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Giving Tech a Positive Charge

Much of what has been written about technology and television in recent years has revolved around the negative impact of technological change on the traditionalTV business. But if CBS has its way, the appointment of its first chief technology officer, Doug Rousso, will help turn that debate on its head, as Rousso uses new technologies to expand traditional businesses and create new opportunities.

"When we hired Doug, we wanted someone who could step back and look at technology not just as a way to make your email work or infrastructure function, but someone who could look at technology as a revenue driver, as something that would afford us new business opportunities as well," says Joseph Ianniello, CBS Corp. executive VP/CFO.

Rousso arrived at Black Rock in April and admits that it is too early to be detailing the specific technologies he will focus on to achieve that goal. But his resume details two decades of using technology to build businesses at TV companies and Hollywood studios, and deploying software and enterprise systems that helped boost revenue from ad sales, TV syndication, digital distribution, network programming and other areas.

"I've always been intrigued by how you take technology and apply it to business problems and strategies," Rousso says. “I’ve always been interested in looking at the commercial value of technology, how do I exploit technology for commercial gain….How, for example, do you monetize your [intellectual property and content] across a multitude of distribution channels in the most efficient and effective manner?... How do you use technology to bring that all together to maximize pricing for your assets on different distribution platforms and make the right decisions to maximize your CPMs, ad revenue and license fees?"

Rousso's firm belief that technology can be an invaluable tool to solve practical problems began early. As a kid he tinkered with electronics, and in the early 1980s he became fascinated by PCs as an undergraduate studying business at the University of Southern California. After college, he applied that interest as a commercial real estate broker, creating a rudimentary software program that helped him pull together data for sales pitches.

“Within a few months, I was the top listing broker," an accomplishment that so impressed his boss they had him set it up so all the brokers could use the system, Rousso recalls.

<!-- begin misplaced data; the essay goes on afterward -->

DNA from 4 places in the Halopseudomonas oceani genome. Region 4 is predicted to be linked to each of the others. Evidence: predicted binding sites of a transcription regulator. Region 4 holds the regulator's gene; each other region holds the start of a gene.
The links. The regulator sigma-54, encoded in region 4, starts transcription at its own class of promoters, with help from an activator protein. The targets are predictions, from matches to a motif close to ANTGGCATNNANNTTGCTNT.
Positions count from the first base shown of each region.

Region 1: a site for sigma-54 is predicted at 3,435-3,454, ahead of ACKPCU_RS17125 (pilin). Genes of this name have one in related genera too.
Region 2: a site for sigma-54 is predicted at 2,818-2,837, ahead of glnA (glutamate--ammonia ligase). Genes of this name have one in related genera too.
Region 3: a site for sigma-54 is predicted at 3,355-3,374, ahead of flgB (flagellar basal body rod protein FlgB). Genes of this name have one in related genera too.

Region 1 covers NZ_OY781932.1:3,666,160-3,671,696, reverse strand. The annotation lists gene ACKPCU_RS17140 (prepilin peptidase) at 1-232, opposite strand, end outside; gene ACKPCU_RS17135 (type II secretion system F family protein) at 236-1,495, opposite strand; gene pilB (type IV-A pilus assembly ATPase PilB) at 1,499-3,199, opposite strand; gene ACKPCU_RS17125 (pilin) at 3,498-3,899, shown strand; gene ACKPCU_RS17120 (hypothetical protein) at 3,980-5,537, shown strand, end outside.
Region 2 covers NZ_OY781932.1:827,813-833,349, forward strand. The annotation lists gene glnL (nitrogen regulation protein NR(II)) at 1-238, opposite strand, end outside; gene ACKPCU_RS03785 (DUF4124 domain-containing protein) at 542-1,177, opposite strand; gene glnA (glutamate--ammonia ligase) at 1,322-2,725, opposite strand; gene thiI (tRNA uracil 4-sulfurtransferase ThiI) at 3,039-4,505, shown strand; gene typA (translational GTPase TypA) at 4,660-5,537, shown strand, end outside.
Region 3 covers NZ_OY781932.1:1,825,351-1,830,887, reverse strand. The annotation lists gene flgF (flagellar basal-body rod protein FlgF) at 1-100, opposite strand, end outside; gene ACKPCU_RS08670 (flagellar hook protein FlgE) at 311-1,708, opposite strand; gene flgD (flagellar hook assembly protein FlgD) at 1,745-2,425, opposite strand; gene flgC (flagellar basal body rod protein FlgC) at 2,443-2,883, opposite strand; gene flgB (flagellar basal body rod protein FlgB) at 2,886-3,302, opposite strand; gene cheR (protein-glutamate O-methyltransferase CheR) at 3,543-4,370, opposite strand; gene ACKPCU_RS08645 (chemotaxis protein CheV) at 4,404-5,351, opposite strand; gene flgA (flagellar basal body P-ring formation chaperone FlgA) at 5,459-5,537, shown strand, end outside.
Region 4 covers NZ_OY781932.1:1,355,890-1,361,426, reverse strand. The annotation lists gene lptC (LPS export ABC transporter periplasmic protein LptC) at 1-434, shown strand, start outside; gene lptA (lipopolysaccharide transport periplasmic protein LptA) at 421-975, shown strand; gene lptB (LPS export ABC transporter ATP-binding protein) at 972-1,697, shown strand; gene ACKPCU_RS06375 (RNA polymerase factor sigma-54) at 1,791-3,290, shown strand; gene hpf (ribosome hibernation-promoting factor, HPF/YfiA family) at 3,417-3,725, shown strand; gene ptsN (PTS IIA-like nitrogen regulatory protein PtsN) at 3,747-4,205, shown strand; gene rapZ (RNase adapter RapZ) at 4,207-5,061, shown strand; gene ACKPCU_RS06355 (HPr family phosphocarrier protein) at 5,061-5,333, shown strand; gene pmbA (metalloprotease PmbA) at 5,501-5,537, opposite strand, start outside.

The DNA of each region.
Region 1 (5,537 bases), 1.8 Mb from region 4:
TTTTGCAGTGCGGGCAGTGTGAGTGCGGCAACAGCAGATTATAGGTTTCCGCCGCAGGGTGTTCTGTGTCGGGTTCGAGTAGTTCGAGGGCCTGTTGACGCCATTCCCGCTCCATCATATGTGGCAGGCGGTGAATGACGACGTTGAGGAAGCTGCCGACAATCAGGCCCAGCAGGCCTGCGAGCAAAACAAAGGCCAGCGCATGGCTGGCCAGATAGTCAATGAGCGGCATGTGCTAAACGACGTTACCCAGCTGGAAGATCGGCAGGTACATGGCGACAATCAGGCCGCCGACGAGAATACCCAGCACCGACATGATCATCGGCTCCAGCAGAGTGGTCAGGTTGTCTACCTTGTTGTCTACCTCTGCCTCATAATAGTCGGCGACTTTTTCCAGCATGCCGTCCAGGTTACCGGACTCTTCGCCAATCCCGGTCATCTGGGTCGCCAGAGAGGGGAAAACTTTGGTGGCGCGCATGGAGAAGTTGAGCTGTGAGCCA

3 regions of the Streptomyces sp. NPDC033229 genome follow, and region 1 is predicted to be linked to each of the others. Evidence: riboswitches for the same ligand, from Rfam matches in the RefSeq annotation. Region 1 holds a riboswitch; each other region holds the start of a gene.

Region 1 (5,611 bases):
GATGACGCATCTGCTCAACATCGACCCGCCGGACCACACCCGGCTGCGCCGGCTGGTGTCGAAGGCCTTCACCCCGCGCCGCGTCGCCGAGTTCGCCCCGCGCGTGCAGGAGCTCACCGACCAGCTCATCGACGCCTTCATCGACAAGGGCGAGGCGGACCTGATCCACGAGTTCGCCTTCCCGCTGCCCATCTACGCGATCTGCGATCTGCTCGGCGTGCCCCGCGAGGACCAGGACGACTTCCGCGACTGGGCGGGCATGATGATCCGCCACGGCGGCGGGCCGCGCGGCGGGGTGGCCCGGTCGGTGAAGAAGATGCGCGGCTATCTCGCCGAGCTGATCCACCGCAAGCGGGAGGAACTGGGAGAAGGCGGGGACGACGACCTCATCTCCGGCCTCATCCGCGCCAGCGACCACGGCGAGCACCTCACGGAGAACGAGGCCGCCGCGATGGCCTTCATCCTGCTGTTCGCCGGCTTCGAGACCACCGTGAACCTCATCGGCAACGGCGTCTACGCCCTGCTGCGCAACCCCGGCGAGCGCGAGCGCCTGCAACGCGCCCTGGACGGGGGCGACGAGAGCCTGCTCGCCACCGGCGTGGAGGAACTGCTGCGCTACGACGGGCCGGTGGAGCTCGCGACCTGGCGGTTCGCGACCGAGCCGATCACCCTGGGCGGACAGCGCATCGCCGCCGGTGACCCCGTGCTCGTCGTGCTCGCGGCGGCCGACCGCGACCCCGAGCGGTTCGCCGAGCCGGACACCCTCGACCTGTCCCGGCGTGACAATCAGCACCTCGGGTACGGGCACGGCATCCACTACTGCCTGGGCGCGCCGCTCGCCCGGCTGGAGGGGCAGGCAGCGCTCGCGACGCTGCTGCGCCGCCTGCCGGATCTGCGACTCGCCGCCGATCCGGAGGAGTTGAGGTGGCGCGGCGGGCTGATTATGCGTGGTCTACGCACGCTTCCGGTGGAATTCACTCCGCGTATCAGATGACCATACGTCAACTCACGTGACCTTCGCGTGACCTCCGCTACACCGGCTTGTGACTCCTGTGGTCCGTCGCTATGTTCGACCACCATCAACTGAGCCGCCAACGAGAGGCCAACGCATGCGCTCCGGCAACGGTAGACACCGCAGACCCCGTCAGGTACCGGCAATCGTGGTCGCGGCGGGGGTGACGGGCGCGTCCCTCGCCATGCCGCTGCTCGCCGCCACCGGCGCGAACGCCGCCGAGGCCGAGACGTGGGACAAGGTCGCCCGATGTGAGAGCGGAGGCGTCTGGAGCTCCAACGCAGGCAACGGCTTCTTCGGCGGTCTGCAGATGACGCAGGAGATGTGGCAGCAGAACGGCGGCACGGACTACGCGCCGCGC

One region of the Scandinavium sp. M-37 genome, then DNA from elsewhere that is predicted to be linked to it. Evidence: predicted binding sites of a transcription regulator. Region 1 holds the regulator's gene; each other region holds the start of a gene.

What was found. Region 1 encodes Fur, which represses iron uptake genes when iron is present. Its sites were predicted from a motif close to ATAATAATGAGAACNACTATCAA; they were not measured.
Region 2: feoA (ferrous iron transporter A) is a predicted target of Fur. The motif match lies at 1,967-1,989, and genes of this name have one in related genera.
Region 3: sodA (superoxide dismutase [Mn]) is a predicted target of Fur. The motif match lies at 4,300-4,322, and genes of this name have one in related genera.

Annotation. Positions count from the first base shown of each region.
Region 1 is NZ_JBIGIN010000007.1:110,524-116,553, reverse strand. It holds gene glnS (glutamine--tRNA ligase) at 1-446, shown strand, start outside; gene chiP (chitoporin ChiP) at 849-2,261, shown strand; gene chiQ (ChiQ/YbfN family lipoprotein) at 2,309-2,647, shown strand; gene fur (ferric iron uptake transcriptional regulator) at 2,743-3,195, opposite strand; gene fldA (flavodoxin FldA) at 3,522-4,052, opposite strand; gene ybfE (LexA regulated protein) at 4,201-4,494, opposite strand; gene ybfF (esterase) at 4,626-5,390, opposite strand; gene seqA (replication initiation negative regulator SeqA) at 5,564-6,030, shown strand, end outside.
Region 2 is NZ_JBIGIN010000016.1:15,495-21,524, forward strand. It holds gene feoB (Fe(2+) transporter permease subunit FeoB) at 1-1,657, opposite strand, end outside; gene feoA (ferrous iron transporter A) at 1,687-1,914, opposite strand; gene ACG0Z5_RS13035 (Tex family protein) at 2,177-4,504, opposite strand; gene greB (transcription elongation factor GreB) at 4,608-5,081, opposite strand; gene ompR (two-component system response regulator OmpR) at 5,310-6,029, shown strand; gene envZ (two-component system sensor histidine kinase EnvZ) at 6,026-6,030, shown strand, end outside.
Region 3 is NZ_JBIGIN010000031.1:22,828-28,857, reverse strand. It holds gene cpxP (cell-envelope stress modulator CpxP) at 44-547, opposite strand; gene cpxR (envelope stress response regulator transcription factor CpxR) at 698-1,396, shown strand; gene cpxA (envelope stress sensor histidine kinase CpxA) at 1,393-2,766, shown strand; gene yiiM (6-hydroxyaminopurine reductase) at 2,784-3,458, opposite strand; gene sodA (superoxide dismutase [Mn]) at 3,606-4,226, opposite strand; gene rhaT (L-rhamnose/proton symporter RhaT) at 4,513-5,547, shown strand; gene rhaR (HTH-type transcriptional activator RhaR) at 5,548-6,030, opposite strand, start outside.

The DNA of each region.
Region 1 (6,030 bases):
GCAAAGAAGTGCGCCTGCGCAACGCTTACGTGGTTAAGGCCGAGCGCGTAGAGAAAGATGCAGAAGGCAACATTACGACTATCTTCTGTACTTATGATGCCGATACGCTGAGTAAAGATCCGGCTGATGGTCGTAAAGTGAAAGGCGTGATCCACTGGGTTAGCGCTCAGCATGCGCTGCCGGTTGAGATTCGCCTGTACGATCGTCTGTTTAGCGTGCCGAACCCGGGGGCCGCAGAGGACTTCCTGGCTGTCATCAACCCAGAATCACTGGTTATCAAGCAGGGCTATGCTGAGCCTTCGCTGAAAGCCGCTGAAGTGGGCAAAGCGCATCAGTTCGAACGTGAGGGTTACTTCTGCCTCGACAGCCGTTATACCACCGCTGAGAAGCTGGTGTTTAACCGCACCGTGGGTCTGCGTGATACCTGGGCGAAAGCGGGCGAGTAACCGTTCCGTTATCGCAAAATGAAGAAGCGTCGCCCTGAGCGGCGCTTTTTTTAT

In 1991, Rousso took his tech skills to the entertainment industry, joining MCA/Universal. He got experience in a wide range of TV, fi lm and entertainment operations and also went back to get his master's at USC, where he characteristically had a dual concentration in information systems management and the business of entertainment.

After MCA, Rousso put in stints at DreamWorks SKG, where he oversaw the implementation of the new studio's IT and tech infrastructure, and then NBC, where he ran the broadcaster's technical and network services and deployed a software system to help executives program the fall schedule.

"Instead of figuring out your fall schedule by sliding around programs on magnetic board, we set up a system for doing that electronically so you could analyze the impact on potential CPMs of various lead-ins and outs," he says.

Rousso took this work to an even more sophisticated level at Warner Bros.' domestic syndication unit, where his systems for inventory and sales management were so successful in boosting revenue that he was promoted to VP/chief architect for the whole studio in 2002.

One of his key goals at CBS will be to use technology to provide the various divisions with better decision-making tools for creating and exploiting new content, and to build a framework across all the divisions for managing that content.

While that is a big task, Ianniello says, "We're off to a good start. I've been getting some very positive feedback with the people Doug has been meeting with, and I'm very optimistic we're going to see some tangible benefits."

"This is a big multiyear project that involves unifying the financial engines, asset management, the sales engines and the [customer relationship management] functions of the company," Rousso says. "We are at different states of maturity in each of the lines of business and we are on different architecture....My first-year goal is to create the road map, to put the vision in place and measure what the return will be so we can start to make these investments.....There is a lot of work to do, but I think the things we are doing this year and into next year are transformative in nature that will have an impact throughout the company."

Meanwhile, when Rousso is not taking a deep dive into the technologies that might help CBS's management transform its businesses, he is, well, often taking a deep dive.

"I am a native of southern California and grew up in water and snow sports in a big way," says Rousso, who regularly worked summers in the diving industry as a young man and is a certified diving instructor. "Now that I'm living on the east coast, I don't get to dive so much, so we spend a lot of time traveling to places where we can dive.

"I'm looking forward to teaching my three boys when they reach 13, which is when I started," he adds.

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